It is 1980 and on a dilapidated hill farm in Radnorshire on the Welsh Borders, Andrew grows up in emotional poverty. Neglected by his parents, almost feral, he spends his time with the farm dogs, sharing their dark spaces in the barns, huddling with them for warmth and comfort. Cold and uncouth, his father, Philip, seems moulded by the harshness of the surrounding terrain.
On the neighbouring farm live seven-year-old Robin and his younger brother Martin – the sons of English immigrants who have come to terms with the cruel realities behind the Welsh rural idyll. As Robin and Andrew become friends, the ramshackle farm of Werndunvan and the landscape beyond open up to them – fostering them, in a Wordsworthian mould, through beauty and through fear.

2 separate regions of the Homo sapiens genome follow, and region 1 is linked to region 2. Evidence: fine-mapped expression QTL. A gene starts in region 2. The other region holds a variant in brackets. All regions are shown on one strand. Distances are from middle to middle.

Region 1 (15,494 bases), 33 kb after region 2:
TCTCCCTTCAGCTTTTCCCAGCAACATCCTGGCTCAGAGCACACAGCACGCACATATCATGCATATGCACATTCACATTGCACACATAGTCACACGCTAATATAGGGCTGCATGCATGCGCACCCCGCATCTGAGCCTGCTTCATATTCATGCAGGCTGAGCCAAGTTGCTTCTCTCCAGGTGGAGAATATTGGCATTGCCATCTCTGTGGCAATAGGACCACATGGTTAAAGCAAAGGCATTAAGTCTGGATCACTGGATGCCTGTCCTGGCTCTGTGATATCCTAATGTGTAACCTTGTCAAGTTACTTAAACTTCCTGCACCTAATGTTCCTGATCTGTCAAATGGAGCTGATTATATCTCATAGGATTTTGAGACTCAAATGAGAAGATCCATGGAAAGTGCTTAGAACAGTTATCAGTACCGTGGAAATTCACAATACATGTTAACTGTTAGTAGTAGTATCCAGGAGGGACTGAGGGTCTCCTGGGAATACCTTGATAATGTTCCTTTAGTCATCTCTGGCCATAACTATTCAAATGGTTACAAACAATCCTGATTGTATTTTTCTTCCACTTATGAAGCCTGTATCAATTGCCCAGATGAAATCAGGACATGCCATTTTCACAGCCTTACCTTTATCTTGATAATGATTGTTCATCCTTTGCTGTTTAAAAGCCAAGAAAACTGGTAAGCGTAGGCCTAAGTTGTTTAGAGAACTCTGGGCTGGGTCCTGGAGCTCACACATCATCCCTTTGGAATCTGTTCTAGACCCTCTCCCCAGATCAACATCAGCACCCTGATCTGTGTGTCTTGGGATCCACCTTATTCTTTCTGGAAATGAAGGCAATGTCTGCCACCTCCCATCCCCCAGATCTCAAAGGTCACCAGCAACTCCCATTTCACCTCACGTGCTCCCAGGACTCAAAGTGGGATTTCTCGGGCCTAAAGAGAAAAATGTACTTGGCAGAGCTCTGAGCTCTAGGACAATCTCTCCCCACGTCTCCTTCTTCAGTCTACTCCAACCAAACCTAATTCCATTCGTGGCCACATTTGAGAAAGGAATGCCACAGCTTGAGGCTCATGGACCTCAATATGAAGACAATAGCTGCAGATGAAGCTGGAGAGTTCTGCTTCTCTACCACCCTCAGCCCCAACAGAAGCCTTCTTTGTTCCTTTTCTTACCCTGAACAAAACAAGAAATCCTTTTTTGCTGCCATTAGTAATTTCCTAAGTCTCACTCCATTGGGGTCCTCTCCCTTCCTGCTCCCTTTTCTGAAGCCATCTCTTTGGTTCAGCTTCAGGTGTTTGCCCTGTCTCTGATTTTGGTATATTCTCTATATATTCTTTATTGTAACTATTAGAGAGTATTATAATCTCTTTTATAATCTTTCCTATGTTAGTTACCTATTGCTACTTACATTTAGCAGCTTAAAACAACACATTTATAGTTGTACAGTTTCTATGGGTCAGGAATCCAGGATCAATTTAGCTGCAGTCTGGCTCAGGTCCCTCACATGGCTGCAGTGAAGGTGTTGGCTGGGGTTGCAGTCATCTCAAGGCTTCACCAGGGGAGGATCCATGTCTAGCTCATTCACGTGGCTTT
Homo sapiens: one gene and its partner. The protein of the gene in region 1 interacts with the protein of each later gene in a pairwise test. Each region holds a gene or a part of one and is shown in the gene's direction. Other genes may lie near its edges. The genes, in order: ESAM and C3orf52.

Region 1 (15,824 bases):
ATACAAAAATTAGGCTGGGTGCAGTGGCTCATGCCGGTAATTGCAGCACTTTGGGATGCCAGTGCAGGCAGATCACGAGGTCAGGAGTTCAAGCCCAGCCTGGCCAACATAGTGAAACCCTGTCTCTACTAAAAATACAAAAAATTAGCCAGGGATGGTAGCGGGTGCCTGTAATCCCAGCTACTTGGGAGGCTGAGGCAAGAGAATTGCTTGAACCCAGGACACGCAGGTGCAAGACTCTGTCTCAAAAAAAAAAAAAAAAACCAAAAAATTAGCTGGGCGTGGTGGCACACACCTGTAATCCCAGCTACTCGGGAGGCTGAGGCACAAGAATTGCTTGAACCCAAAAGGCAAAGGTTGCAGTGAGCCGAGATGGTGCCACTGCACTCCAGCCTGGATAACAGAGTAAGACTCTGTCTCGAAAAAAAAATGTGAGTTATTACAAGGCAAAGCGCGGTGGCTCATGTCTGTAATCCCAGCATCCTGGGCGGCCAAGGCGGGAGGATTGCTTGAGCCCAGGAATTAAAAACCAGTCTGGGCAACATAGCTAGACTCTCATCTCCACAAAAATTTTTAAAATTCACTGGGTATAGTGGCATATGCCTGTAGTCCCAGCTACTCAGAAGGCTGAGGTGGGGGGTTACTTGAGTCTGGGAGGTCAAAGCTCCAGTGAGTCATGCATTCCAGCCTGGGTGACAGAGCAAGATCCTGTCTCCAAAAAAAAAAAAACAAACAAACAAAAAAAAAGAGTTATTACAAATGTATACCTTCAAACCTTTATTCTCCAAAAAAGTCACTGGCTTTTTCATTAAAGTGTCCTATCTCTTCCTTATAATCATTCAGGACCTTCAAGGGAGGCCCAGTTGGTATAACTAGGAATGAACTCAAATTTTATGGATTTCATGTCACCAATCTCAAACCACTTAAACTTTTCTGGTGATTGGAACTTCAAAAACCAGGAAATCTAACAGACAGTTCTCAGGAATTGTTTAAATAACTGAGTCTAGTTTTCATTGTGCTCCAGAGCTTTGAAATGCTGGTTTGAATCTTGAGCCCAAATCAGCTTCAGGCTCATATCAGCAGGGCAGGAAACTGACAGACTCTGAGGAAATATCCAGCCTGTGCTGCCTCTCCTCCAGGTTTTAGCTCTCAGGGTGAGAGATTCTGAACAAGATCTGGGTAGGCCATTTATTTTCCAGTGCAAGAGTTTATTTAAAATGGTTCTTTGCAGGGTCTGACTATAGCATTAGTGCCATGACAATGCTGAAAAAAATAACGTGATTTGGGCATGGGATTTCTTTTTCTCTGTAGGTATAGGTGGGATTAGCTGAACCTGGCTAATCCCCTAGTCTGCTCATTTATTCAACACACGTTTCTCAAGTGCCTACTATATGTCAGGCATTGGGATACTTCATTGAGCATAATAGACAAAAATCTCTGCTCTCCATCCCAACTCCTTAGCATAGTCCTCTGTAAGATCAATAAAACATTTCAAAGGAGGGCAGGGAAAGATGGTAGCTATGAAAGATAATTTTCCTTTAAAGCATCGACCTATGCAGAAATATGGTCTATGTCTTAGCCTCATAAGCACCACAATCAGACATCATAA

When Andrew discovers a Claude Glass – a portable convex mirror used by Romantic tourists to frame and transform a prospect – in one of the farm’s abandoned rooms, internal imaginative worlds and the external landscape are brought into strange and compelling alignments against a background of adult tension and stress.
'This is a novel of compelling complexity of thought and feeling, sustained by the authenticity of its rich detail.'
'Written with a poet's sensibility and eye for telling detail, this novel about the difficulties of comprehending otherness has a lyrical intensity.'
The Mail on Sunday
'This often unnerving tale of romanticism suffocating beneath the weight of flinty pragmatism shows Bullough to be a very gifted writer indeed.'